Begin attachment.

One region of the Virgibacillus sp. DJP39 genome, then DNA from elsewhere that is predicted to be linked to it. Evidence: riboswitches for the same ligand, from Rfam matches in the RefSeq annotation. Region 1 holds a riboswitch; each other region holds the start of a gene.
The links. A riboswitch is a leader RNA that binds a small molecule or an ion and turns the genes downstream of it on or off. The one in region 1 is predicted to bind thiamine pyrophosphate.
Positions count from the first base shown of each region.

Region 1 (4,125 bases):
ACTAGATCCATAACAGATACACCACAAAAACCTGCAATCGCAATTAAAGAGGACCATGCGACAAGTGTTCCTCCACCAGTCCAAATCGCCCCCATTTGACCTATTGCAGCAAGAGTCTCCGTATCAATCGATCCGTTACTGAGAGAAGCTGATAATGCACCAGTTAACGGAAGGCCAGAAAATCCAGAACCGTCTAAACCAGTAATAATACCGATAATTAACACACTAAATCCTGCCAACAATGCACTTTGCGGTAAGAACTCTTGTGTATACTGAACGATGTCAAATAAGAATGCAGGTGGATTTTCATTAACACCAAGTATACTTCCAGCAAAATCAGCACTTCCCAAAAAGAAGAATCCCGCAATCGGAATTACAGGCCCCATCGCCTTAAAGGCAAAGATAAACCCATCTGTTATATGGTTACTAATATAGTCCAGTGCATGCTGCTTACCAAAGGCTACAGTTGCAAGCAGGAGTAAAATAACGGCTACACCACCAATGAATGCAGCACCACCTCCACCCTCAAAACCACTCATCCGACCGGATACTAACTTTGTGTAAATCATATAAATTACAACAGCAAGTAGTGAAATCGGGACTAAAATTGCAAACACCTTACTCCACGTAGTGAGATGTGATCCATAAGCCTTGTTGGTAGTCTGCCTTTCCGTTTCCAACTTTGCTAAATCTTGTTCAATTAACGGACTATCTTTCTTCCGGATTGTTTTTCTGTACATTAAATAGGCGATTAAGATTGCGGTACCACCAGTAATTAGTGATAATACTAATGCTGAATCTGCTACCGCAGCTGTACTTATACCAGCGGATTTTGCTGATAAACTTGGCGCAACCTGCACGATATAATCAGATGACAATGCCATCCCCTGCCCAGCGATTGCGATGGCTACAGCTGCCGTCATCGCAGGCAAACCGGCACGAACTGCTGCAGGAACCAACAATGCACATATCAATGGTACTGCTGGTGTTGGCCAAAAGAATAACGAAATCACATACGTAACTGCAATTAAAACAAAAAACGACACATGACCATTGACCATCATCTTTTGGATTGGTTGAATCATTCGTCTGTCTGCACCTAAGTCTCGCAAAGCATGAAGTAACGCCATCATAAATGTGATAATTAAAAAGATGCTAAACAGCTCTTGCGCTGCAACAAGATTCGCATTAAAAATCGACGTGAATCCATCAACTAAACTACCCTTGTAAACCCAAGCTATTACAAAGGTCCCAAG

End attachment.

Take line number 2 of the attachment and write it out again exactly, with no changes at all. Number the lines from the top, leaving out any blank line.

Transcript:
The links. A riboswitch is a leader RNA that binds a small molecule or an ion and turns the genes downstream of it on or off. The one in region 1 is predicted to bind thiamine pyrophosphate.